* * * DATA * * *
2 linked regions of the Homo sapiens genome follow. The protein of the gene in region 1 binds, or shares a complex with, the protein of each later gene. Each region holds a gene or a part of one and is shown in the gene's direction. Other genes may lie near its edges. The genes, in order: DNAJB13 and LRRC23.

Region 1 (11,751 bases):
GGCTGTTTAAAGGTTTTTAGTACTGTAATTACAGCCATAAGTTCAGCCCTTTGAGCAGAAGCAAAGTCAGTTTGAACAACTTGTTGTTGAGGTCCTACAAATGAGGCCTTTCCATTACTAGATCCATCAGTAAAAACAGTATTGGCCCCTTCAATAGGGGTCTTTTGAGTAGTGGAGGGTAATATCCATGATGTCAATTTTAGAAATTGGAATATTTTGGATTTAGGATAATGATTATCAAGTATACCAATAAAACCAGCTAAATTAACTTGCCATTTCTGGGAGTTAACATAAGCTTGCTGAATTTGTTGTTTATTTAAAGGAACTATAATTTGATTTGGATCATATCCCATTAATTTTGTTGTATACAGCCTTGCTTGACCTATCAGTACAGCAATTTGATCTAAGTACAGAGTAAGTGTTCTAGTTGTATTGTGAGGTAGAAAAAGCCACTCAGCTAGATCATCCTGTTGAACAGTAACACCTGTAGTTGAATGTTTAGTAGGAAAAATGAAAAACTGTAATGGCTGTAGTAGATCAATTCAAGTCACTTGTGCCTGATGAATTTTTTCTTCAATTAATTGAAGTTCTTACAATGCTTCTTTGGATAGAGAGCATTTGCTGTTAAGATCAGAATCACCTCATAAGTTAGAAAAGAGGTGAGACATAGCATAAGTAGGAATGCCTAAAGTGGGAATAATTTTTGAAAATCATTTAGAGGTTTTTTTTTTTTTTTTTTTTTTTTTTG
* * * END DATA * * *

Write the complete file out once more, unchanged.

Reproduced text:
2 linked regions of the Homo sapiens genome follow. The protein of the gene in region 1 binds, or shares a complex with, the protein of each later gene. Each region holds a gene or a part of one and is shown in the gene's direction. Other genes may lie near its edges. The genes, in order: DNAJB13 and LRRC23.

Region 1 (11,751 bases):
GGCTGTTTAAAGGTTTTTAGTACTGTAATTACAGCCATAAGTTCAGCCCTTTGAGCAGAAGCAAAGTCAGTTTGAACAACTTGTTGTTGAGGTCCTACAAATGAGGCCTTTCCATTACTAGATCCATCAGTAAAAACAGTATTGGCCCCTTCAATAGGGGTCTTTTGAGTAGTGGAGGGTAATATCCATGATGTCAATTTTAGAAATTGGAATATTTTGGATTTAGGATAATGATTATCAAGTATACCAATAAAACCAGCTAAATTAACTTGCCATTTCTGGGAGTTAACATAAGCTTGCTGAATTTGTTGTTTATTTAAAGGAACTATAATTTGATTTGGATCATATCCCATTAATTTTGTTGTATACAGCCTTGCTTGACCTATCAGTACAGCAATTTGATCTAAGTACAGAGTAAGTGTTCTAGTTGTATTGTGAGGTAGAAAAAGCCACTCAGCTAGATCATCCTGTTGAACAGTAACACCTGTAGTTGAATGTTTAGTAGGAAAAATGAAAAACTGTAATGGCTGTAGTAGATCAATTCAAGTCACTTGTGCCTGATGAATTTTTTCTTCAATTAATTGAAGTTCTTACAATGCTTCTTTGGATAGAGAGCATTTGCTGTTAAGATCAGAATCACCTCATAAGTTAGAAAAGAGGTGAGACATAGCATAAGTAGGAATGCCTAAAGTGGGAATAATTTTTGAAAATCATTTAGAGGTTTTTTTTTTTTTTTTTTTTTTTTTTG